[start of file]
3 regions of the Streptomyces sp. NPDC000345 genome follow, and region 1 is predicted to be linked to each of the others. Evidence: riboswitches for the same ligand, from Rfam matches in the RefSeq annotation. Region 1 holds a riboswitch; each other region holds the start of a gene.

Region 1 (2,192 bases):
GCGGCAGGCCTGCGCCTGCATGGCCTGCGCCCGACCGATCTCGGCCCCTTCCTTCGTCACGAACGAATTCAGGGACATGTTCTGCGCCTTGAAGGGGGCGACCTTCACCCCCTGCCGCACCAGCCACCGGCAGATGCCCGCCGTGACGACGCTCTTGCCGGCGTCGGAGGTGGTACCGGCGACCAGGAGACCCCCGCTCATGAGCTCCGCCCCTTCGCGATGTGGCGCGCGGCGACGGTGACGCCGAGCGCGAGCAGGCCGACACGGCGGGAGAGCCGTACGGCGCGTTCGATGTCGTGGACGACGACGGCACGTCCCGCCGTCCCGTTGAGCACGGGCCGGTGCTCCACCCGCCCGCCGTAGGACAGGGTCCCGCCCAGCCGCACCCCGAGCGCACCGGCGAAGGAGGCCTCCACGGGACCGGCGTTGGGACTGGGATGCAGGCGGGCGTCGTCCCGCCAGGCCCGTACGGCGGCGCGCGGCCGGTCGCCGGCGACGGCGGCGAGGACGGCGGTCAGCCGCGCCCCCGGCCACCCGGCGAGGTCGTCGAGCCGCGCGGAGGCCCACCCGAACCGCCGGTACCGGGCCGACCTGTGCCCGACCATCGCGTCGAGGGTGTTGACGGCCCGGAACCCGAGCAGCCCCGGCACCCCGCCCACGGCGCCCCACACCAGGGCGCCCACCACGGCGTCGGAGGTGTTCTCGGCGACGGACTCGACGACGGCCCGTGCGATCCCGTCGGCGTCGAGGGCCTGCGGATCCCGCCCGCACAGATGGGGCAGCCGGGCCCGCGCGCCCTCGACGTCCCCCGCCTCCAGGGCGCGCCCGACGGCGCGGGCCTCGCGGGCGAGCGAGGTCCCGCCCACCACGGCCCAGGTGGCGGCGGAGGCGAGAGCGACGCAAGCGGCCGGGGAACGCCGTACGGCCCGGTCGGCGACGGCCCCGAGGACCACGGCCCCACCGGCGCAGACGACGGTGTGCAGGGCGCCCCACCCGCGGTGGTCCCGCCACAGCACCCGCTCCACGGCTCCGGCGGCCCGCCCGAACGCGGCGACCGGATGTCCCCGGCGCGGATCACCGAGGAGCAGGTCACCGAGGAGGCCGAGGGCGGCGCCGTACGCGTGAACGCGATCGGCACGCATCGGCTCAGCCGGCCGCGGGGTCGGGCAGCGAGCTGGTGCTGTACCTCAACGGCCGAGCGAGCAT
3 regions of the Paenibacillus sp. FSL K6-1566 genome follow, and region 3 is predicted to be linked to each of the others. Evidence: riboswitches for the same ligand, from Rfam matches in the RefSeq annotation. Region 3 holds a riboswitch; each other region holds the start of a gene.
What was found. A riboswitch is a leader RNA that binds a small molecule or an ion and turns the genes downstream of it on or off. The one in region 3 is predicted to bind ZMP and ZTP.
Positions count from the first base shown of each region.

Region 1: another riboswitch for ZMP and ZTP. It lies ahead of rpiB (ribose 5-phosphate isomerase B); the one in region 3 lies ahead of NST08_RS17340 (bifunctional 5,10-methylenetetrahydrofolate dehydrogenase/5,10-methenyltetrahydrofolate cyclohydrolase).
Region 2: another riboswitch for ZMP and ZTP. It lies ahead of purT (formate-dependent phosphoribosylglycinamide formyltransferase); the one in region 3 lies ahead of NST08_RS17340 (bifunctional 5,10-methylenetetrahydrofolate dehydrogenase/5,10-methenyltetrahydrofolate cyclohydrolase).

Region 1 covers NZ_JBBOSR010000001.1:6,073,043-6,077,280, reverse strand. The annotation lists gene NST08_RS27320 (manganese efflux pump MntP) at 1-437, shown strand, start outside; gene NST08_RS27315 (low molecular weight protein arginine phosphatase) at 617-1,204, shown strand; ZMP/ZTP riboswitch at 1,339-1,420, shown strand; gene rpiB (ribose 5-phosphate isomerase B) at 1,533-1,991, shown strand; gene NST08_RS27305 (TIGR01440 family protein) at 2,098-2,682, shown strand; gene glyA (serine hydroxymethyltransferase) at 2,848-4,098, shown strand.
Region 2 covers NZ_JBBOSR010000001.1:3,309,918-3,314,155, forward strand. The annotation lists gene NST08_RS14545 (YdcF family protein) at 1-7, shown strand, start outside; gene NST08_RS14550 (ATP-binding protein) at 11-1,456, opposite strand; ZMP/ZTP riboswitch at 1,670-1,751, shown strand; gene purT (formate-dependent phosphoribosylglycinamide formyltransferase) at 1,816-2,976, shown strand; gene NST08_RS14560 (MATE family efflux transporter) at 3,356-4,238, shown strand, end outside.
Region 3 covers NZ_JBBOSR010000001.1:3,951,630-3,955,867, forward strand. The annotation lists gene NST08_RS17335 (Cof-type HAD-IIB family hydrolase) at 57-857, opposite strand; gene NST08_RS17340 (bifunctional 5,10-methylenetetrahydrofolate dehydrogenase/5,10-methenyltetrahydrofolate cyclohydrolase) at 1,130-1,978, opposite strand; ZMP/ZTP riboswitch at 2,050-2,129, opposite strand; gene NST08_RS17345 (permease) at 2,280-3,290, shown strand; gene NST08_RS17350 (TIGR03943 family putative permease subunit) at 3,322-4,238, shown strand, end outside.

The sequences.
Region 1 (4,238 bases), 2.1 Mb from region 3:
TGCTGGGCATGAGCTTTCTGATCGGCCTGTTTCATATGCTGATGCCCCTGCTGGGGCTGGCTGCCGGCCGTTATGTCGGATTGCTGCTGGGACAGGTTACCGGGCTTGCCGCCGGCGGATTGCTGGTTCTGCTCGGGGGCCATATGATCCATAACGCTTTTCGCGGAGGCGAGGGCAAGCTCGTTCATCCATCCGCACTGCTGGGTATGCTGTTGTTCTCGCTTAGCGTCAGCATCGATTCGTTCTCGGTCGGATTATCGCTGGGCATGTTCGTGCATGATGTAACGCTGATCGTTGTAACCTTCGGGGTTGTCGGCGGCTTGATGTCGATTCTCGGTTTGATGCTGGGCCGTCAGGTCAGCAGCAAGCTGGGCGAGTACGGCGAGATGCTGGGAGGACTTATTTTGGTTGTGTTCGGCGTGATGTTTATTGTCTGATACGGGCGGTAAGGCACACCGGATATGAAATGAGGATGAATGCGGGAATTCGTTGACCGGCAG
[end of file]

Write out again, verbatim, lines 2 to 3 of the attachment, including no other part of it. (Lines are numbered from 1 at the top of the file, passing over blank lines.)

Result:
Region 1 (2,192 bases):
GCGGCAGGCCTGCGCCTGCATGGCCTGCGCCCGACCGATCTCGGCCCCTTCCTTCGTCACGAACGAATTCAGGGACATGTTCTGCGCCTTGAAGGGGGCGACCTTCACCCCCTGCCGCACCAGCCACCGGCAGATGCCCGCCGTGACGACGCTCTTGCCGGCGTCGGAGGTGGTACCGGCGACCAGGAGACCCCCGCTCATGAGCTCCGCCCCTTCGCGATGTGGCGCGCGGCGACGGTGACGCCGAGCGCGAGCAGGCCGACACGGCGGGAGAGCCGTACGGCGCGTTCGATGTCGTGGACGACGACGGCACGTCCCGCCGTCCCGTTGAGCACGGGCCGGTGCTCCACCCGCCCGCCGTAGGACAGGGTCCCGCCCAGCCGCACCCCGAGCGCACCGGCGAAGGAGGCCTCCACGGGACCGGCGTTGGGACTGGGATGCAGGCGGGCGTCGTCCCGCCAGGCCCGTACGGCGGCGCGCGGCCGGTCGCCGGCGACGGCGGCGAGGACGGCGGTCAGCCGCGCCCCCGGCCACCCGGCGAGGTCGTCGAGCCGCGCGGAGGCCCACCCGAACCGCCGGTACCGGGCCGACCTGTGCCCGACCATCGCGTCGAGGGTGTTGACGGCCCGGAACCCGAGCAGCCCCGGCACCCCGCCCACGGCGCCCCACACCAGGGCGCCCACCACGGCGTCGGAGGTGTTCTCGGCGACGGACTCGACGACGGCCCGTGCGATCCCGTCGGCGTCGAGGGCCTGCGGATCCCGCCCGCACAGATGGGGCAGCCGGGCCCGCGCGCCCTCGACGTCCCCCGCCTCCAGGGCGCGCCCGACGGCGCGGGCCTCGCGGGCGAGCGAGGTCCCGCCCACCACGGCCCAGGTGGCGGCGGAGGCGAGAGCGACGCAAGCGGCCGGGGAACGCCGTACGGCCCGGTCGGCGACGGCCCCGAGGACCACGGCCCCACCGGCGCAGACGACGGTGTGCAGGGCGCCCCACCCGCGGTGGTCCCGCCACAGCACCCGCTCCACGGCTCCGGCGGCCCGCCCGAACGCGGCGACCGGATGTCCCCGGCGCGGATCACCGAGGAGCAGGTCACCGAGGAGGCCGAGGGCGGCGCCGTACGCGTGAACGCGATCGGCACGCATCGGCTCAGCCGGCCGCGGGGTCGGGCAGCGAGCTGGTGCTGTACCTCAACGGCCGAGCGAGCAT